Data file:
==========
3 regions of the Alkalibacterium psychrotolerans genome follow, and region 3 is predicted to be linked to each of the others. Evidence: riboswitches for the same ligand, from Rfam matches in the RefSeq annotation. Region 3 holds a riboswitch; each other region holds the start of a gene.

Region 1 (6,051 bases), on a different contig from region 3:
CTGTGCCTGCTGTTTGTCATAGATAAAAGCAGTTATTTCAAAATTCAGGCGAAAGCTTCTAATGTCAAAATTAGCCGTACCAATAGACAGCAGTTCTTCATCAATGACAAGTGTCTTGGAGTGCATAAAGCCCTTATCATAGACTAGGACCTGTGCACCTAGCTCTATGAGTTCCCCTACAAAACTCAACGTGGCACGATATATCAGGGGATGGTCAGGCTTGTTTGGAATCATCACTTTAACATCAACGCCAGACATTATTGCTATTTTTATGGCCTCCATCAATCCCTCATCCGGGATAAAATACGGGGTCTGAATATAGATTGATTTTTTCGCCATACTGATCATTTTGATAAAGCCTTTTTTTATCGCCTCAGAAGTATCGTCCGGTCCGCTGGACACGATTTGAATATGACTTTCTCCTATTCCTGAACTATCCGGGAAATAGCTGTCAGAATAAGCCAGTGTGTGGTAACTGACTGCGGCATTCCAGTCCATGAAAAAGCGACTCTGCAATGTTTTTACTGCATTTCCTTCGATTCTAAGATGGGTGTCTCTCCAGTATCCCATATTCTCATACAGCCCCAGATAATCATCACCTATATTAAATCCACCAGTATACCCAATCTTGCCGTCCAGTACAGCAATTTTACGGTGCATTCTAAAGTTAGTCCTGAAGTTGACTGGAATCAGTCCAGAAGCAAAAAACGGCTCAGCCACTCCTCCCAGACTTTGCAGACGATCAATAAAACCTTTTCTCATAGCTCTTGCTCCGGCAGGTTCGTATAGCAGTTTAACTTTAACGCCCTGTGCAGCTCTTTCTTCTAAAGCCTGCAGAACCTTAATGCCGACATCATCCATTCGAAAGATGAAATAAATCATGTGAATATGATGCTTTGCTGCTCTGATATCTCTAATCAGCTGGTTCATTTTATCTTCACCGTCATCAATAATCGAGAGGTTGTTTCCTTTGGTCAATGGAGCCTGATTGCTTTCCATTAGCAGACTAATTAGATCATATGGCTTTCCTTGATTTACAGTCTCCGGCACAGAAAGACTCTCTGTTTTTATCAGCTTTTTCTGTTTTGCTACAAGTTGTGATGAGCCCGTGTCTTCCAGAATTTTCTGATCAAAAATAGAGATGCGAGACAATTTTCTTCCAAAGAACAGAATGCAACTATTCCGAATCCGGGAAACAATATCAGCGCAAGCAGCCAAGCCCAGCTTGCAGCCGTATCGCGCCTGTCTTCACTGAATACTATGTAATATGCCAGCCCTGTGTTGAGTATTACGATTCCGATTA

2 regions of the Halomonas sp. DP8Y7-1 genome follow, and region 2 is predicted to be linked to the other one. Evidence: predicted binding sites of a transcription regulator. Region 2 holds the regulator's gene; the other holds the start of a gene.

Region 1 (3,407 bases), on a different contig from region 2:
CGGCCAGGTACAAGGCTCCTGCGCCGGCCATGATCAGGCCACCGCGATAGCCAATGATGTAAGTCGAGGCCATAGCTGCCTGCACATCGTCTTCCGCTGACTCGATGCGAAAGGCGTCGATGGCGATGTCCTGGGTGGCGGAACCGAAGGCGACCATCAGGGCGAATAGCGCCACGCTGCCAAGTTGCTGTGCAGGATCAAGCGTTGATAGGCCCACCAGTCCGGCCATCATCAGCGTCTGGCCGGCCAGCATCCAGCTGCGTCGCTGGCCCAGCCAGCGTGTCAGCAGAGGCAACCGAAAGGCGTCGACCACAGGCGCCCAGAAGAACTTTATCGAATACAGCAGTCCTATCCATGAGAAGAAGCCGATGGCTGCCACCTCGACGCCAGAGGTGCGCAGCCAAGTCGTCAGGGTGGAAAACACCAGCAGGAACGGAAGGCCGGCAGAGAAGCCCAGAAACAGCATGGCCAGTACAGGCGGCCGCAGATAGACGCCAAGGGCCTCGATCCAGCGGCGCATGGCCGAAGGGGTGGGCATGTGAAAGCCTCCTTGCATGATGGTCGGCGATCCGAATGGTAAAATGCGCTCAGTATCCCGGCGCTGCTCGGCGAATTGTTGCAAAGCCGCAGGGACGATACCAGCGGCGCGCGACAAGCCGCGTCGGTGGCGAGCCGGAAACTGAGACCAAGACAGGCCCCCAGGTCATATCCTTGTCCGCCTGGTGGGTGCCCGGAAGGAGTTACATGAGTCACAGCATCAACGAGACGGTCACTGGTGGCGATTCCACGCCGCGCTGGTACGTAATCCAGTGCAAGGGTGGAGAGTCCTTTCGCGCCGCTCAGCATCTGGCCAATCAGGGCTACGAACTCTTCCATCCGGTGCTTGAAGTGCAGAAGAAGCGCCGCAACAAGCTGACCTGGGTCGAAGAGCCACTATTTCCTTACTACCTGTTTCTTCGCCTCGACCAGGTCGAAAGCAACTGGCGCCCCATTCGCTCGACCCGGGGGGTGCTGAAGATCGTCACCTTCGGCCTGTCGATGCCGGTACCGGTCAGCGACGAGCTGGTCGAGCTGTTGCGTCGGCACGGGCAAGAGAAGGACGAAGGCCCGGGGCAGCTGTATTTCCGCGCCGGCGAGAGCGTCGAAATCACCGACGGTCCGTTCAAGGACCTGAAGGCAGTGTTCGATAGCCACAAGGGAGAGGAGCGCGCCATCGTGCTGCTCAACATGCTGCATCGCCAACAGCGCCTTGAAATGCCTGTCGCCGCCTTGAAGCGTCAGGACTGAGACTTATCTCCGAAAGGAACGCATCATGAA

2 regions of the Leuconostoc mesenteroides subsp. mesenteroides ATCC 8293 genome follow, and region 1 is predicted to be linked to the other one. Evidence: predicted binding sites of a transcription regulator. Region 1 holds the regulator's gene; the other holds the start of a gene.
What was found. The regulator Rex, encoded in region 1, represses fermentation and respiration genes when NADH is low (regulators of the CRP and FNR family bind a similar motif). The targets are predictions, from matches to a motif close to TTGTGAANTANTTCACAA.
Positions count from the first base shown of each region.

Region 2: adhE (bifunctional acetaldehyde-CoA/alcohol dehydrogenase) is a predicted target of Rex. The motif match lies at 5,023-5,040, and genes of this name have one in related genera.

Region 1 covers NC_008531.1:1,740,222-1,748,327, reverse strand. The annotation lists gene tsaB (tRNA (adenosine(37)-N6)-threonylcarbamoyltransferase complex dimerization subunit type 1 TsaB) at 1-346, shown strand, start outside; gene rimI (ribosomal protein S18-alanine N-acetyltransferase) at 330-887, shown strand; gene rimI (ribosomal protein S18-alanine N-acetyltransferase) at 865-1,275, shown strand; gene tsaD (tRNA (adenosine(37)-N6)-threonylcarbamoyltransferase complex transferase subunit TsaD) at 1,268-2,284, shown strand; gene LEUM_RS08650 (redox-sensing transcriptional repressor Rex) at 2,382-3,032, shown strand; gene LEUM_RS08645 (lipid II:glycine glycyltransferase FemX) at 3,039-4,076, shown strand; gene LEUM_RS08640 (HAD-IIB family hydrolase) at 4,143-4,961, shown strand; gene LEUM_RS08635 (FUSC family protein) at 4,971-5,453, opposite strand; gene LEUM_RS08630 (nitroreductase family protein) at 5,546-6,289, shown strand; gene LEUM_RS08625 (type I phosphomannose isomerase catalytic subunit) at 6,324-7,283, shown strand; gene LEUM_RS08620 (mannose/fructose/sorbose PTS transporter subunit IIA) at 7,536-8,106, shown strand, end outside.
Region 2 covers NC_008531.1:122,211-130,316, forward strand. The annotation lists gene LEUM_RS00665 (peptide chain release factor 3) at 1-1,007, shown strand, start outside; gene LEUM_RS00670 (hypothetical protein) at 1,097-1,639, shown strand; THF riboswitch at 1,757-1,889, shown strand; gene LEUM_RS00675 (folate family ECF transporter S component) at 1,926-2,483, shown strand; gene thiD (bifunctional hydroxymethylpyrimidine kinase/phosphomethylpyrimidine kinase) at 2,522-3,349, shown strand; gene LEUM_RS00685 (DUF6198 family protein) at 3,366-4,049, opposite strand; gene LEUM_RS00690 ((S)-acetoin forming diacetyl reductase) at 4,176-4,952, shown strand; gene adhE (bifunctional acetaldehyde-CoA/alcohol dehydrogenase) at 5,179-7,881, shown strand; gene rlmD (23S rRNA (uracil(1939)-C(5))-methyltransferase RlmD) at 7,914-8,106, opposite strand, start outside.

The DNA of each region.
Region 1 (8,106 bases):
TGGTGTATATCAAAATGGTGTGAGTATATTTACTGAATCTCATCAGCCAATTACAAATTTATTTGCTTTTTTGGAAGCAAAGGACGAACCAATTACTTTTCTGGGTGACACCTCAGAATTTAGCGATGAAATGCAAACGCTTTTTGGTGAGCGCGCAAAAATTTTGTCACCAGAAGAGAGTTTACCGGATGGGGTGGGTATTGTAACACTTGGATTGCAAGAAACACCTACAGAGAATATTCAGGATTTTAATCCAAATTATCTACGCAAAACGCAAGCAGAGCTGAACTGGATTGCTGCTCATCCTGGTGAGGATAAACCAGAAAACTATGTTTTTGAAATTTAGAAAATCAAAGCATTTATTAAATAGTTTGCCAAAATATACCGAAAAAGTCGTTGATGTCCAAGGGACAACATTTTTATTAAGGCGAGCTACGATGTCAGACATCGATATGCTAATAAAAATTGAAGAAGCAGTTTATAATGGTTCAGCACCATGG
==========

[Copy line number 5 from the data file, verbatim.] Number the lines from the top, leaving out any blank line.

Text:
Region 1 (3,407 bases), on a different contig from region 2: